Lack of information sharing
“It is a major bugbear,” says Jenny Whittle, Kent council’s cabinet member for specialist children’s services. “We constantly have to ask for an up-to-date position because often [the responsible authority] don’t tell you when they have placed a child in the county or when they are removed. A third of the councils haven’t given us this information.’
Kent currently has 1250 looked-after children placed from outside the county, compared with 1800 of its own looked-after children. Whittle believes the county, which has many private residential homes in coastal areas where property is cheaper, is often seen as “an easy option” by the many London authorities that place children there. The problem, she says, is that for social workers it often engenders an “out of sight, out of mind” attitude.
Whittle would like to see a system introduced whereby councils report annually to local safeguarding children boards on how many children they are placing out of area and the reasons for doing so. “It would help to build a picture on how children’s homes are being commissioned; raise questions if they are not getting the right mix and provide information on why children are running away,” she says.
Councils in the North West also take in disproportionately high numbers of looked after children from other areas. “In Stockport there are more children from out of the area in care than our own children. We have two major national voluntary organisations providing care and over 30 small private homes,’ says Andrew Webb Stockport director of children and young people’s services and incoming president of the Association of Directors of Children’s Services (ADCS).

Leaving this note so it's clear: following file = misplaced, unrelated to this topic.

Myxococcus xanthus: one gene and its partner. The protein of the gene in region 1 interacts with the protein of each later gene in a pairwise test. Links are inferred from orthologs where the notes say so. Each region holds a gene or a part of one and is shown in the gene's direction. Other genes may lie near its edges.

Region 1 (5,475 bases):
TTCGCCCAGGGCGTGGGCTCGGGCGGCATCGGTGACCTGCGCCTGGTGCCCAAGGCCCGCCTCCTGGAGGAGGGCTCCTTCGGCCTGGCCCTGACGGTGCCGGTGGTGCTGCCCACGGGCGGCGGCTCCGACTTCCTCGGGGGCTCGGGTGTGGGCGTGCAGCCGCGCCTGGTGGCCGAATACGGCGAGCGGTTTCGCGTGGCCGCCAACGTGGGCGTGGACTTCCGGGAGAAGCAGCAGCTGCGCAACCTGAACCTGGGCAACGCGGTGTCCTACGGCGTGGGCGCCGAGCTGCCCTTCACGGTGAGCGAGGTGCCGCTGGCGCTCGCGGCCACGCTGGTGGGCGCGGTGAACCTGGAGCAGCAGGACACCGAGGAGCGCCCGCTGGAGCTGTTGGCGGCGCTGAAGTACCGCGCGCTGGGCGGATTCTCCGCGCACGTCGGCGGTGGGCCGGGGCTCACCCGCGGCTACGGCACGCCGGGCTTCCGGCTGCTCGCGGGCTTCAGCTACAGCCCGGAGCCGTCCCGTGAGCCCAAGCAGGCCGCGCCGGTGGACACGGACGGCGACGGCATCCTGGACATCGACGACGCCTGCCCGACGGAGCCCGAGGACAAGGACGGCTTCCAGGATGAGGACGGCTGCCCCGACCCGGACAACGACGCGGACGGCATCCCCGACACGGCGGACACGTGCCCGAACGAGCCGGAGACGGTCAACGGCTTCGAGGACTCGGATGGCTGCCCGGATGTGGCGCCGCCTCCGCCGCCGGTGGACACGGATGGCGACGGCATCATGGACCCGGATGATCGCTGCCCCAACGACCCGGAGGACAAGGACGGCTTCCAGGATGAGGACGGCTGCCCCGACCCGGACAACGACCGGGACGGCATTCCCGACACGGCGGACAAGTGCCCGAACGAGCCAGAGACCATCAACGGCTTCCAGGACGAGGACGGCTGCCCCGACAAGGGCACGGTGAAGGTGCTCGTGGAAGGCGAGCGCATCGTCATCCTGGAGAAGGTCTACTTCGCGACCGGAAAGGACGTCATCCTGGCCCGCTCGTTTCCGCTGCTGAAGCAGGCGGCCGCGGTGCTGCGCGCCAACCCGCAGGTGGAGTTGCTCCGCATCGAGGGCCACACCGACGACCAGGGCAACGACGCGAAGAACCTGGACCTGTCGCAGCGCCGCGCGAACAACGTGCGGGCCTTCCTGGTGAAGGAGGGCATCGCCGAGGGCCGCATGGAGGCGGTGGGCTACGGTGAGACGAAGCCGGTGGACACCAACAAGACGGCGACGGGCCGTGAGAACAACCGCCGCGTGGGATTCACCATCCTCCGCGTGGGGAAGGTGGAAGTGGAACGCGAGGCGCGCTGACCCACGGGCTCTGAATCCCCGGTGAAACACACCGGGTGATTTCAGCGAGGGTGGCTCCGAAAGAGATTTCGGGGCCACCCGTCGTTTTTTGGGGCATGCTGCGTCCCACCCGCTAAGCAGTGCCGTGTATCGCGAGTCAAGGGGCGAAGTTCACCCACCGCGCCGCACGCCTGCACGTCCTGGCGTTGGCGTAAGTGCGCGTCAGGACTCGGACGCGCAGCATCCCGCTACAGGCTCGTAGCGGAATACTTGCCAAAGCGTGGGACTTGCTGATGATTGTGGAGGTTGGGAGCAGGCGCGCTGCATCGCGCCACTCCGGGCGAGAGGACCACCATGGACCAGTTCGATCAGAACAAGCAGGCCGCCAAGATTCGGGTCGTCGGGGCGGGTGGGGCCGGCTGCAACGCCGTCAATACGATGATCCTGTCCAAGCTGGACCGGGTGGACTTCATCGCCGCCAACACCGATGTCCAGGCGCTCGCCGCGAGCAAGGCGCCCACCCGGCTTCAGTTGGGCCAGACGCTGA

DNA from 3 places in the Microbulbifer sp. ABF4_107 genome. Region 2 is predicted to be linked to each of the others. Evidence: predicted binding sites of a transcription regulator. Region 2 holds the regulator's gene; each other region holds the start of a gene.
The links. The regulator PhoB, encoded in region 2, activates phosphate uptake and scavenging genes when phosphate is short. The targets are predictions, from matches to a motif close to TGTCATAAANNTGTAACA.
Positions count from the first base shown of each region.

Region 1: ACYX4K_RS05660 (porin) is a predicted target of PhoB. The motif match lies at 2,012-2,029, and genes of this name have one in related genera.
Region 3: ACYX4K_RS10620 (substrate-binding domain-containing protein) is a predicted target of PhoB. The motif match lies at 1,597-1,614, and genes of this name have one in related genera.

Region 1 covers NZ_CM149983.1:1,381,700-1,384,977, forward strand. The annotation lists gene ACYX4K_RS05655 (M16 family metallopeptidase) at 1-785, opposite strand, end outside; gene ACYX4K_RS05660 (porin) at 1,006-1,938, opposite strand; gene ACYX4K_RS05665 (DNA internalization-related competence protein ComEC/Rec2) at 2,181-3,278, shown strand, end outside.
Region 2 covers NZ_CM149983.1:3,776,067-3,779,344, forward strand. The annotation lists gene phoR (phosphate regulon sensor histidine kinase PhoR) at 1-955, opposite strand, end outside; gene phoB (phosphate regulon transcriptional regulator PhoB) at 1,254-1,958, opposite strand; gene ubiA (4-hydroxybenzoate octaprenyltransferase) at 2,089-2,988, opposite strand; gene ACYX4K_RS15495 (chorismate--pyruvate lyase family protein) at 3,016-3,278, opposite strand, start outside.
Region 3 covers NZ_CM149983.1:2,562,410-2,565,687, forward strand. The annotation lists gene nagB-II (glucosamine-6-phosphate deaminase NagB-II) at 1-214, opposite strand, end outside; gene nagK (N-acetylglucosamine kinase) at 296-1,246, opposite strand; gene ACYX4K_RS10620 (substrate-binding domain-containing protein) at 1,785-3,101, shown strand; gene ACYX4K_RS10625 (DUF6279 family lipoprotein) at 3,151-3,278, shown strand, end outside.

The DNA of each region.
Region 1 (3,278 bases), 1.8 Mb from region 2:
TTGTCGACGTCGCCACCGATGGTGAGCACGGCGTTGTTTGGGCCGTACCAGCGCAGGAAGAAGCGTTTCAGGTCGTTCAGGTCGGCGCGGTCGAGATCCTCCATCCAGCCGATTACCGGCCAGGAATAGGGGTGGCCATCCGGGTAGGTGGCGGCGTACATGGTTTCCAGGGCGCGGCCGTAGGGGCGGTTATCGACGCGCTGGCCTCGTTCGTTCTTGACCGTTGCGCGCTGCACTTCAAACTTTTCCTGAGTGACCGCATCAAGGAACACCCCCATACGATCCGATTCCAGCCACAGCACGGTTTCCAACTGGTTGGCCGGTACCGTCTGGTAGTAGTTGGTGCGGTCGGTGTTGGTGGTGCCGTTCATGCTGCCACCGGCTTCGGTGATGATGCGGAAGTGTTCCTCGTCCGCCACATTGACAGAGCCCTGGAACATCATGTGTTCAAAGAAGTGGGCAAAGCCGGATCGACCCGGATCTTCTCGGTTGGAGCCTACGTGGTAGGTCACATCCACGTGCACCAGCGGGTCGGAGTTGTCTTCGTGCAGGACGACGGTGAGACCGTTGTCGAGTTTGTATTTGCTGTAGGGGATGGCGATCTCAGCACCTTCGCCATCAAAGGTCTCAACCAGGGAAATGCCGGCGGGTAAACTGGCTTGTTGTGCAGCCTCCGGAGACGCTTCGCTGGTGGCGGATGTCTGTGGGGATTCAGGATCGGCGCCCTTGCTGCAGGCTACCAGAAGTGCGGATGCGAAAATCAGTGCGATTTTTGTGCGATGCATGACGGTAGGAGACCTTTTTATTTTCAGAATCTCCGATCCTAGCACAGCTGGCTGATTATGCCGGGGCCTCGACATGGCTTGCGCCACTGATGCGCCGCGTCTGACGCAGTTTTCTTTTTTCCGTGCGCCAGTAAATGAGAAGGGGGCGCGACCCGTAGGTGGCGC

Tougher requirements on providers urged
Webb agrees that compliance with the duty on placing authorities to notify host councils can be patchy but thinks levels of compliance are going up. “Often it is more likely to be a time delay. I would like to see this supplemented with more onus on the care provider to provide information,” he says.
“There should be a requirement for residential care homes to let their local authorities know who is coming and when they have been discharged,” Webb adds. “That seems to be good practice and gives the host authority the chance to get real-time information. Children’s homes need to have a relationship with the local area. In Stockport we hold regular meetings with independent providers, which includes looking at the data on missing children and we have a multi-agency approach to sexual exploitation which kicks in if they are at risk.’